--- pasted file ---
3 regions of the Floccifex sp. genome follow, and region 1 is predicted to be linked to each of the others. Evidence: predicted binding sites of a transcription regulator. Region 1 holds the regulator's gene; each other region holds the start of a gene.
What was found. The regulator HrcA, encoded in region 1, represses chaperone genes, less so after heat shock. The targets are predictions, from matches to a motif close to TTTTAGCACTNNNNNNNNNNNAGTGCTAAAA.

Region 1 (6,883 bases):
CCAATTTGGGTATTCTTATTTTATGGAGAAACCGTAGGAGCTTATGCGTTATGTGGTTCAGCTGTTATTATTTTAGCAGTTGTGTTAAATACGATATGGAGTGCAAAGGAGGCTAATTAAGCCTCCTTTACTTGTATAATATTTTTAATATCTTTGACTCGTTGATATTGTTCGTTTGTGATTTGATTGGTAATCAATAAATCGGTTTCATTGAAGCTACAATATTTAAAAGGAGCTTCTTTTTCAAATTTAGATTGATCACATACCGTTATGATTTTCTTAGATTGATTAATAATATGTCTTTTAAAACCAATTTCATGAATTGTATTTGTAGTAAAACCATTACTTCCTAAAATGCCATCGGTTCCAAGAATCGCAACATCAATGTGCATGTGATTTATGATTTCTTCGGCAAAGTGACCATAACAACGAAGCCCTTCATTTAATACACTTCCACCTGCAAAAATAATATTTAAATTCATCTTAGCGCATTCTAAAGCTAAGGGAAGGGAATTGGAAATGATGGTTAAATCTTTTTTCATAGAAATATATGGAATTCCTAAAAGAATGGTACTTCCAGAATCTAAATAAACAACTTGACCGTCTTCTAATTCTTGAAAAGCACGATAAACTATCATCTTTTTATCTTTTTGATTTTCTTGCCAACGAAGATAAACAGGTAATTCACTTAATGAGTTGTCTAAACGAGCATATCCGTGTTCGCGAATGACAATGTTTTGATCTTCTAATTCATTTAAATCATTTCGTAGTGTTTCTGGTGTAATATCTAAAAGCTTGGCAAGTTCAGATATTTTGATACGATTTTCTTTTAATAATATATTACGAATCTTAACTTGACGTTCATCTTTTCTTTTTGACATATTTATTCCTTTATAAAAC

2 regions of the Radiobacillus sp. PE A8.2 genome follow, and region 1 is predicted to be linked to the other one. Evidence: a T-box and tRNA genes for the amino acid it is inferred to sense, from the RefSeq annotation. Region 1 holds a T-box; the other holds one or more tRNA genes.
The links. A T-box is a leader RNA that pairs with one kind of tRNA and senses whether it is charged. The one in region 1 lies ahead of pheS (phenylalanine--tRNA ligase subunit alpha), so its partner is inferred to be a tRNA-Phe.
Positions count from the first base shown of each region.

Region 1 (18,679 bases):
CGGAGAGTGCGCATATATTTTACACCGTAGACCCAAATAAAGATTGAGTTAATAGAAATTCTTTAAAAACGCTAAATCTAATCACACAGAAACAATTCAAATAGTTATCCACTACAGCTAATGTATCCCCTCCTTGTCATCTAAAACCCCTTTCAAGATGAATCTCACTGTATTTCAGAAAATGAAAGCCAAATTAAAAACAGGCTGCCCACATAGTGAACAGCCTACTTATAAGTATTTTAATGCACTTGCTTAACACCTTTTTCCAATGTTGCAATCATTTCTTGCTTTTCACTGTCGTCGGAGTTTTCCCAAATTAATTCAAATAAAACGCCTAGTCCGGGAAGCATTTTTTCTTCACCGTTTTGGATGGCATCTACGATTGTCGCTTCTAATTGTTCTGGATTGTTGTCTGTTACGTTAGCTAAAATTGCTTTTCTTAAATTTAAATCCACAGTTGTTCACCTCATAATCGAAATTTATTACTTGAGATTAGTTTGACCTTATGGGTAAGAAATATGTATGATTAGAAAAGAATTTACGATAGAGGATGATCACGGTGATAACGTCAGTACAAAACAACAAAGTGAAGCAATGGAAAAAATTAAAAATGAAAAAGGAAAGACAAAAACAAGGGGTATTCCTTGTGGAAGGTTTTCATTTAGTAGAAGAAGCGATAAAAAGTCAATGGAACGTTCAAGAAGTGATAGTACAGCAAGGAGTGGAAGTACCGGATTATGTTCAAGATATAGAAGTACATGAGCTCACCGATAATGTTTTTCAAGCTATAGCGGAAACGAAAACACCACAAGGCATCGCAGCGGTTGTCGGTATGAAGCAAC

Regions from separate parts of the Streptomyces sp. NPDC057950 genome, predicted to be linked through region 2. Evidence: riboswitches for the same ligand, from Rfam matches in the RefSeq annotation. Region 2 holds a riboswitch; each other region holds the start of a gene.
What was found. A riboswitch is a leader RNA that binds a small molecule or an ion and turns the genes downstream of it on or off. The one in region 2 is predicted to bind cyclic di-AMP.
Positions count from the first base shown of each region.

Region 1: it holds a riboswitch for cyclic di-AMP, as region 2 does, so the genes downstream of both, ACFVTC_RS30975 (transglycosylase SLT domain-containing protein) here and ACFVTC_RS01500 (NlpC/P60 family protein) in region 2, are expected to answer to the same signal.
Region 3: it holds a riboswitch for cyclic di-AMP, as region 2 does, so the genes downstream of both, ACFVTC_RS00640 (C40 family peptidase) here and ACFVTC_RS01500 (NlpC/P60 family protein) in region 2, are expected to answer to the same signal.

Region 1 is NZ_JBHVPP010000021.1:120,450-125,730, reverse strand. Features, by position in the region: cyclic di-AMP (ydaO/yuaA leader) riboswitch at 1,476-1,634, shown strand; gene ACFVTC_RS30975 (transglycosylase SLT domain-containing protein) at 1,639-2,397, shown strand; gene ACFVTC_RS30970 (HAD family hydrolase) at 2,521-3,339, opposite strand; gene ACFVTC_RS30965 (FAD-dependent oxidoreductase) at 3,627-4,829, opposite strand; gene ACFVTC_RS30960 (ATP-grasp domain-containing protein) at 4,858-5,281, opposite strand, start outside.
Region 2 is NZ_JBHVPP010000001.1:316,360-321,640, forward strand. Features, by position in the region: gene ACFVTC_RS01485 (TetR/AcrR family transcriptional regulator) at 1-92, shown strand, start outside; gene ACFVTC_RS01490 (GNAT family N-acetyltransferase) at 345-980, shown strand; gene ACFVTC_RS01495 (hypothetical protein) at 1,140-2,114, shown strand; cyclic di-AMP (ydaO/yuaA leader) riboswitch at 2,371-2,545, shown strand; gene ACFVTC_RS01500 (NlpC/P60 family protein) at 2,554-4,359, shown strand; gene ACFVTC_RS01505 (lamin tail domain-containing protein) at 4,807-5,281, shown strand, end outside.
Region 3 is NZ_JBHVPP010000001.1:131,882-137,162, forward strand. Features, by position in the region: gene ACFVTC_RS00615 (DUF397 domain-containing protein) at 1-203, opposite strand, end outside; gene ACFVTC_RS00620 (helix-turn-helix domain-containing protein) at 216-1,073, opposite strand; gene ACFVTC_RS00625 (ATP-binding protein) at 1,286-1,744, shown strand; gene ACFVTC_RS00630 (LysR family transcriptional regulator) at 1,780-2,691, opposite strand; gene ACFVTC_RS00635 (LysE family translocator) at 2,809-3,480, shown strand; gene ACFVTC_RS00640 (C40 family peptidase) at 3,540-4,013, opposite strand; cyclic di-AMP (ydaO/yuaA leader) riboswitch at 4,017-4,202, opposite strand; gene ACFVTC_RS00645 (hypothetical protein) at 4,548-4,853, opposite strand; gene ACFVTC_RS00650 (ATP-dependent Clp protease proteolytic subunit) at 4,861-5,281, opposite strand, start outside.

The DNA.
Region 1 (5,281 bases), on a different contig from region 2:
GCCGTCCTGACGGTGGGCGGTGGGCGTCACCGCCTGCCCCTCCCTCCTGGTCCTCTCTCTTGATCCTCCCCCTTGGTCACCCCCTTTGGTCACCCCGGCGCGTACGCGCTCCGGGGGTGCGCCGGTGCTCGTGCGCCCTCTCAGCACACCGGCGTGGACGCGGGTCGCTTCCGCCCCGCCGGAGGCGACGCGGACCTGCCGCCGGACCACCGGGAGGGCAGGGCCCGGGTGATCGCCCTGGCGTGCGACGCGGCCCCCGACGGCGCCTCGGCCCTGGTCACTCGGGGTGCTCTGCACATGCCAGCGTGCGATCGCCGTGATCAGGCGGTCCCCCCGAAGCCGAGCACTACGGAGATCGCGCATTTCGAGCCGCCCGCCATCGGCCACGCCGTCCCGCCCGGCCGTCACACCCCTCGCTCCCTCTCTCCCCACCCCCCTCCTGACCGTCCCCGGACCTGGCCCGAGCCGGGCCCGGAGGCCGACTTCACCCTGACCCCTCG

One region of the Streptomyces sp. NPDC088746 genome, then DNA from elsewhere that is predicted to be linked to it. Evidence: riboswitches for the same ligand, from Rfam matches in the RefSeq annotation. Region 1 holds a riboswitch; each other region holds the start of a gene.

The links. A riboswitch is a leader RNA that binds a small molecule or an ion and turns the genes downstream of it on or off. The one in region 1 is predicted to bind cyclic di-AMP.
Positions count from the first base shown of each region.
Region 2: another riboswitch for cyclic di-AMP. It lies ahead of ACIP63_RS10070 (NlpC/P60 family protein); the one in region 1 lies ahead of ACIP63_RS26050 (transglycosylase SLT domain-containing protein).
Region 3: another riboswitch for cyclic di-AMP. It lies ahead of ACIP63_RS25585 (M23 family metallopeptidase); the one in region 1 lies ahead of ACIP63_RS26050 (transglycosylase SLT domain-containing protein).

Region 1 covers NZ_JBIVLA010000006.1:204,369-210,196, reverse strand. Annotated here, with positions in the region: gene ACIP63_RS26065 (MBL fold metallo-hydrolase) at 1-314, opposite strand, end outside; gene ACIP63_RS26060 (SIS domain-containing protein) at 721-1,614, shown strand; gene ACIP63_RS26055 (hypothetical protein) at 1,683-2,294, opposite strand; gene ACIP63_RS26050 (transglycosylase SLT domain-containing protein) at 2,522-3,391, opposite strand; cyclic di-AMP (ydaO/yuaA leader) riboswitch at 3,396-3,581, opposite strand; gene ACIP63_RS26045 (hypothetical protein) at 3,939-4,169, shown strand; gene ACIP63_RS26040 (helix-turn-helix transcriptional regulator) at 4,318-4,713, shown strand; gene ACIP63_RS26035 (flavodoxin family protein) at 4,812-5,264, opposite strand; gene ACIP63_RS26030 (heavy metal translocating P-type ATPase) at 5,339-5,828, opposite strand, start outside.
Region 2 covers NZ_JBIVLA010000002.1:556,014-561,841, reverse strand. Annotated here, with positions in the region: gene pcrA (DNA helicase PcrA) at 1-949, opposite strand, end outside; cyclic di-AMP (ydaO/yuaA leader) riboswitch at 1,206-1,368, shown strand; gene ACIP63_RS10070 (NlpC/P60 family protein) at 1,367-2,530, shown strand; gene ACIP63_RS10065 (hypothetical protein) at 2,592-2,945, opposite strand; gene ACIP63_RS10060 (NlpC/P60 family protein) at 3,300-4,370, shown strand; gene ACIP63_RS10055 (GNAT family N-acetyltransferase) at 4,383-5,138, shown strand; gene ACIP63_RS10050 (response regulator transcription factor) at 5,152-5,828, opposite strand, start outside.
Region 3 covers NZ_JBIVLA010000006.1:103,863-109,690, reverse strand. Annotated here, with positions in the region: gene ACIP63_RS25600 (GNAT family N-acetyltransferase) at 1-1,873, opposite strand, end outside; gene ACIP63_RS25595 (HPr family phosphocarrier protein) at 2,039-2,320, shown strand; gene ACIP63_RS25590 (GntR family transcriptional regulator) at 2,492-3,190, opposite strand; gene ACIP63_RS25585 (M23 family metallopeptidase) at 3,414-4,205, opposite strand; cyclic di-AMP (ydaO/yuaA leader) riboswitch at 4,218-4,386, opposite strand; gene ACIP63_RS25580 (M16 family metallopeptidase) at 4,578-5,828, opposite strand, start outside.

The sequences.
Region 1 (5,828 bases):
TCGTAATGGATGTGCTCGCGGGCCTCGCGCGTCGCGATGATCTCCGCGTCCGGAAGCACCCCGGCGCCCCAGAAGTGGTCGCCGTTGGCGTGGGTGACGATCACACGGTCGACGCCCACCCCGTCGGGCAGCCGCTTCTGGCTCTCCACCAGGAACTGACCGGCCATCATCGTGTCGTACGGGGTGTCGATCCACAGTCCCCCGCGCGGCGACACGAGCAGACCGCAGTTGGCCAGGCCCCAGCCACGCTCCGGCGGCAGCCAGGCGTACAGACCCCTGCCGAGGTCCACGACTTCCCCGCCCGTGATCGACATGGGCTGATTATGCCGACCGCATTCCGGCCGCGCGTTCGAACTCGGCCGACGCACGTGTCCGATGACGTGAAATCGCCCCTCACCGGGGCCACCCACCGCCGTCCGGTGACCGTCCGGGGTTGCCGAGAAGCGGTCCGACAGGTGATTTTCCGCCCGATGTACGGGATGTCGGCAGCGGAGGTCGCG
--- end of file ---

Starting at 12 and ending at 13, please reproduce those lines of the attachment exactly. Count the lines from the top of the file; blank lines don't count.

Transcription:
Positions count from the first base shown of each region.

Region 1: it holds a riboswitch for cyclic di-AMP, as region 2 does, so the genes downstream of both, ACFVTC_RS30975 (transglycosylase SLT domain-containing protein) here and ACFVTC_RS01500 (NlpC/P60 family protein) in region 2, are expected to answer to the same signal.